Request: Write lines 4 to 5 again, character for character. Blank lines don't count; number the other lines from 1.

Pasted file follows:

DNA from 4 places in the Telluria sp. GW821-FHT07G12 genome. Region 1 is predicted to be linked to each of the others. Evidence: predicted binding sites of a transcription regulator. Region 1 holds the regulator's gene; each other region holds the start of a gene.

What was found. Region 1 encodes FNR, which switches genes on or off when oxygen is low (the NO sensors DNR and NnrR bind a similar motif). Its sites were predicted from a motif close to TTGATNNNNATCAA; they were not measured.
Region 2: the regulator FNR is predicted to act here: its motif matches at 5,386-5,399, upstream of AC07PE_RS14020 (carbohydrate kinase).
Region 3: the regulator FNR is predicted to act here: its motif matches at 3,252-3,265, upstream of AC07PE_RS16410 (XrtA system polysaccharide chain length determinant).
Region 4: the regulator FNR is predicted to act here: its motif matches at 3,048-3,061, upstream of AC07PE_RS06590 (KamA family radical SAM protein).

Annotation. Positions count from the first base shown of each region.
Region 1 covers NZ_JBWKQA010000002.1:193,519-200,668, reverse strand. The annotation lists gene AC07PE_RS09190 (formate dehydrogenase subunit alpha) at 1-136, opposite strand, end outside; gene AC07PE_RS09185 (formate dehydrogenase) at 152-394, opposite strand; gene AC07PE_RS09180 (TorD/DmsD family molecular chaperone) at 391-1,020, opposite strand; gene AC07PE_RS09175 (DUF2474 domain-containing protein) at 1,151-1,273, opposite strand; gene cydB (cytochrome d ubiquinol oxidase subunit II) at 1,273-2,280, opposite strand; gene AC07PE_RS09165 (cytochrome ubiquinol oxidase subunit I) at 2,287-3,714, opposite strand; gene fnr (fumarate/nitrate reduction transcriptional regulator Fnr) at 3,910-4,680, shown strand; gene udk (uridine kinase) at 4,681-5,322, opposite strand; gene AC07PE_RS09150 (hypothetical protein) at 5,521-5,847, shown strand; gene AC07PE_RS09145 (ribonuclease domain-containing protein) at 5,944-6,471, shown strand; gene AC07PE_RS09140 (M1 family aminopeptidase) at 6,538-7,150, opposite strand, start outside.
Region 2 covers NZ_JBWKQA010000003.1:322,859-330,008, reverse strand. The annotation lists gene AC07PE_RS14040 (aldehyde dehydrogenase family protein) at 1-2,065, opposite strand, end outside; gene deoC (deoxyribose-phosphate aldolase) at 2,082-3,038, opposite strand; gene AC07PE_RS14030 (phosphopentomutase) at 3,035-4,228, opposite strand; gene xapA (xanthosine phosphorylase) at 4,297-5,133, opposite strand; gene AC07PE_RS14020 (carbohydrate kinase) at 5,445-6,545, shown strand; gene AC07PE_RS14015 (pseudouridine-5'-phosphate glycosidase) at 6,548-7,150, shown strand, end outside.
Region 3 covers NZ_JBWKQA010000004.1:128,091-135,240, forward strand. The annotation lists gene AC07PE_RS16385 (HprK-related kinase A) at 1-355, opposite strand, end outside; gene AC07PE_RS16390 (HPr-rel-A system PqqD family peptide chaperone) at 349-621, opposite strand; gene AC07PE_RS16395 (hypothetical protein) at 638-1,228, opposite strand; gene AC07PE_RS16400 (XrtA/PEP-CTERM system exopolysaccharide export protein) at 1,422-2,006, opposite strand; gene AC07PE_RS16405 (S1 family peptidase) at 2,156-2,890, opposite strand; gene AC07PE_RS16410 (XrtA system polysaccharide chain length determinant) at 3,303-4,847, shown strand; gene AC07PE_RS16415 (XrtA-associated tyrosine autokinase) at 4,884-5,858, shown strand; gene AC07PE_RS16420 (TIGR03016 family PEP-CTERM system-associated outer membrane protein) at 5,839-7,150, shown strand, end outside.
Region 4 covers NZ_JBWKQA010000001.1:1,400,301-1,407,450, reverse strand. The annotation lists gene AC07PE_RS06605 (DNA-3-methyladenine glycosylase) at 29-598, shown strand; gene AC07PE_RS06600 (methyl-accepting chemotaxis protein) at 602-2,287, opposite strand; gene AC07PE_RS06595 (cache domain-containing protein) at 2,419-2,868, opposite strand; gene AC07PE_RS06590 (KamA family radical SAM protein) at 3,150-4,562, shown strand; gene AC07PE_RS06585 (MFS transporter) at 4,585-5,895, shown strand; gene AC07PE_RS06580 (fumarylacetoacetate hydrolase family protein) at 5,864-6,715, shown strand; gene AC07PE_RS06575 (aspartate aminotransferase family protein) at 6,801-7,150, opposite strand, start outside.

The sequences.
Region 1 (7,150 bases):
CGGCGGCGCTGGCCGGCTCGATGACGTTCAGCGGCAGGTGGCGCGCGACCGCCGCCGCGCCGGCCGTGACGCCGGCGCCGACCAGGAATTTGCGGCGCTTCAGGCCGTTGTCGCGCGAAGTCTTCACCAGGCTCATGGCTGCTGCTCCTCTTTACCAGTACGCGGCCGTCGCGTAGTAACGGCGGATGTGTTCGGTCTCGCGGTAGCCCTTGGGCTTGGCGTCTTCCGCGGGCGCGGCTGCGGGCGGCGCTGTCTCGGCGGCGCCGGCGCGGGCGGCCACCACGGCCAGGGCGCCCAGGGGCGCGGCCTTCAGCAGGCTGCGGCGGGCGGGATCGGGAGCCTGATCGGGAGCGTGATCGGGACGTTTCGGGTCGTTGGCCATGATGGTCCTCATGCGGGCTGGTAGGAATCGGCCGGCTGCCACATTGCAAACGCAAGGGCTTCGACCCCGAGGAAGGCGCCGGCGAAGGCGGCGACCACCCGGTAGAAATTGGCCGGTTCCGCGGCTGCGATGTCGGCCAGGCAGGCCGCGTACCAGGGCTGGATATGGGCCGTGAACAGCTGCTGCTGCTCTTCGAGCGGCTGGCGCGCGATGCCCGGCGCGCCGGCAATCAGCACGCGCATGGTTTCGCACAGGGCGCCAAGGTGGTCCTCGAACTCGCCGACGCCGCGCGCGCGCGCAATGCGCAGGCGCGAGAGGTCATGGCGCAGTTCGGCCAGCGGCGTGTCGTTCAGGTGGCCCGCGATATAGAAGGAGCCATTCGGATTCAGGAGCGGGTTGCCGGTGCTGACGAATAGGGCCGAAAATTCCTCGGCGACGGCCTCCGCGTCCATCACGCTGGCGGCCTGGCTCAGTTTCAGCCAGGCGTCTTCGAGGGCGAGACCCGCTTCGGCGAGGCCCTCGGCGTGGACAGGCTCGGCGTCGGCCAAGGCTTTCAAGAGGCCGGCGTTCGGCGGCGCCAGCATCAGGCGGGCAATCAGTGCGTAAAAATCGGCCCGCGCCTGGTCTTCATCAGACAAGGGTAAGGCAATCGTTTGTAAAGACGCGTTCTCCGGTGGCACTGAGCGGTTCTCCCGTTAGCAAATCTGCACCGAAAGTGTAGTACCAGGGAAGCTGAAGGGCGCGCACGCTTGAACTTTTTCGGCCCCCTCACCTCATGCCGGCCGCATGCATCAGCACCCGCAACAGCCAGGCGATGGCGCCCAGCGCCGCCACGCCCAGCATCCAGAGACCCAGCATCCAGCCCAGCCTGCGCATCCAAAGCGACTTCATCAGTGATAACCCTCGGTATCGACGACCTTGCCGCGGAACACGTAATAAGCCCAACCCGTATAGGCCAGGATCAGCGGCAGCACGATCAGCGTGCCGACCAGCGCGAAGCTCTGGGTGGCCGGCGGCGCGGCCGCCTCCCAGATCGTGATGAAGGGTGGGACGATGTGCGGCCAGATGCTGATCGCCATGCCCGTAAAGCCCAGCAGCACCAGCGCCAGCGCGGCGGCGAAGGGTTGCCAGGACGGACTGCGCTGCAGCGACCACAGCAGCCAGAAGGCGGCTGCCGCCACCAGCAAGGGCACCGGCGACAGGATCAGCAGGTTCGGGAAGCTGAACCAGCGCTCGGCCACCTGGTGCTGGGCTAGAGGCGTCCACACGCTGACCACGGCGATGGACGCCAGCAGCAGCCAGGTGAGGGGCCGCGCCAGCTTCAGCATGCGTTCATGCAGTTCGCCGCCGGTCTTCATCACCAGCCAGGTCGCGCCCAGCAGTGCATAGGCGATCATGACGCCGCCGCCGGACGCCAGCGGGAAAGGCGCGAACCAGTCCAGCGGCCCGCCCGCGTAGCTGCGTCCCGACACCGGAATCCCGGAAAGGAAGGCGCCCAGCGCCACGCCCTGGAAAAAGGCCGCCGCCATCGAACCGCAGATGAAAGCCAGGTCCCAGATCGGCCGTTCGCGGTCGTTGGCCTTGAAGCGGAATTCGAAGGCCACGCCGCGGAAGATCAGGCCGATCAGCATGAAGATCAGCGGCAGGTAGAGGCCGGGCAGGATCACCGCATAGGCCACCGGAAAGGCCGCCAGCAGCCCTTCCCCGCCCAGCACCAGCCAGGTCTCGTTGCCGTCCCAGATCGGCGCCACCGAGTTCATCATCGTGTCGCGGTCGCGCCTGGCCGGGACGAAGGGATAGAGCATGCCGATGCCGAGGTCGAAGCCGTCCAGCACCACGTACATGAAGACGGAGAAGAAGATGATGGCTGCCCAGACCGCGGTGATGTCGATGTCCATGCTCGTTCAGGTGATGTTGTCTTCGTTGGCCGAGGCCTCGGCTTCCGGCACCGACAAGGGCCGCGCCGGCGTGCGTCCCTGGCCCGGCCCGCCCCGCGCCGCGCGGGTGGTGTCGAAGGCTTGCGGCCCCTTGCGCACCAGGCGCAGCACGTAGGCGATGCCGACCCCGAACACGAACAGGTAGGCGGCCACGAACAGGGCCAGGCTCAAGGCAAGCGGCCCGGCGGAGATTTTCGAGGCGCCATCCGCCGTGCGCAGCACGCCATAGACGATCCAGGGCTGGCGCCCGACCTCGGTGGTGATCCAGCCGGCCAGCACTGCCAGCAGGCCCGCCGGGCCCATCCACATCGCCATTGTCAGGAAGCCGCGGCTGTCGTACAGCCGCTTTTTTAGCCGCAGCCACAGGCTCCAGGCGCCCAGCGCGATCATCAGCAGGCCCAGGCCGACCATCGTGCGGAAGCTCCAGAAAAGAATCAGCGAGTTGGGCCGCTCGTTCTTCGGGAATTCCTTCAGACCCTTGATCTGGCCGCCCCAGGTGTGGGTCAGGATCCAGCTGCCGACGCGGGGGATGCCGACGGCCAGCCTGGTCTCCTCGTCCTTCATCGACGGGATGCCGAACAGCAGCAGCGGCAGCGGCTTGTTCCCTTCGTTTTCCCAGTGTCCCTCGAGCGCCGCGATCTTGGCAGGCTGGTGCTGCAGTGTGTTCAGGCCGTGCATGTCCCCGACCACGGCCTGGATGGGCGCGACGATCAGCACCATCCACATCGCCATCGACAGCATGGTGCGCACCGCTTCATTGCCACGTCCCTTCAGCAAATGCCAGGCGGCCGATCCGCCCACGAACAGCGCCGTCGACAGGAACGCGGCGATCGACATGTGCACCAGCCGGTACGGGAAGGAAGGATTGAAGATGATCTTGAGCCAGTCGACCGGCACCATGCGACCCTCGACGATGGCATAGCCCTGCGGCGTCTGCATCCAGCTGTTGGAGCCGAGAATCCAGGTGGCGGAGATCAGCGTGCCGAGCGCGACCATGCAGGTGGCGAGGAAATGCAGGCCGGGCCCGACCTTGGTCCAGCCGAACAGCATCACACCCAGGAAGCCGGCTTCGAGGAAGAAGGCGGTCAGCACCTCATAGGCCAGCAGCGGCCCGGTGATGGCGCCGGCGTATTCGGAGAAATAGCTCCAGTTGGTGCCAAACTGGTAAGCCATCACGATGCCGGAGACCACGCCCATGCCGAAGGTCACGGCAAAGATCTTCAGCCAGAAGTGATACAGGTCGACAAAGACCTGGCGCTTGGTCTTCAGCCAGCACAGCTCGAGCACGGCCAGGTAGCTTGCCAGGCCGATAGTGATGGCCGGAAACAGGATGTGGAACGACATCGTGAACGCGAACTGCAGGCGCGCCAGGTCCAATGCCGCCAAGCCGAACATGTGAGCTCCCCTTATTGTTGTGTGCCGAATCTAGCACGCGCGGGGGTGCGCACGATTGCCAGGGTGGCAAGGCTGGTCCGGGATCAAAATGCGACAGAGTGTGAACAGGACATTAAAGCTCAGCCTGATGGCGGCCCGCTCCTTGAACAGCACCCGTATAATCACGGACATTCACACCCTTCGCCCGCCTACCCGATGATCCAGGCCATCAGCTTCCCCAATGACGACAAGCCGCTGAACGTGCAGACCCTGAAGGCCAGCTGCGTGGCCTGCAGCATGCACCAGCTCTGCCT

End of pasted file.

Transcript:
Region 3: the regulator FNR is predicted to act here: its motif matches at 3,252-3,265, upstream of AC07PE_RS16410 (XrtA system polysaccharide chain length determinant).
Region 4: the regulator FNR is predicted to act here: its motif matches at 3,048-3,061, upstream of AC07PE_RS06590 (KamA family radical SAM protein).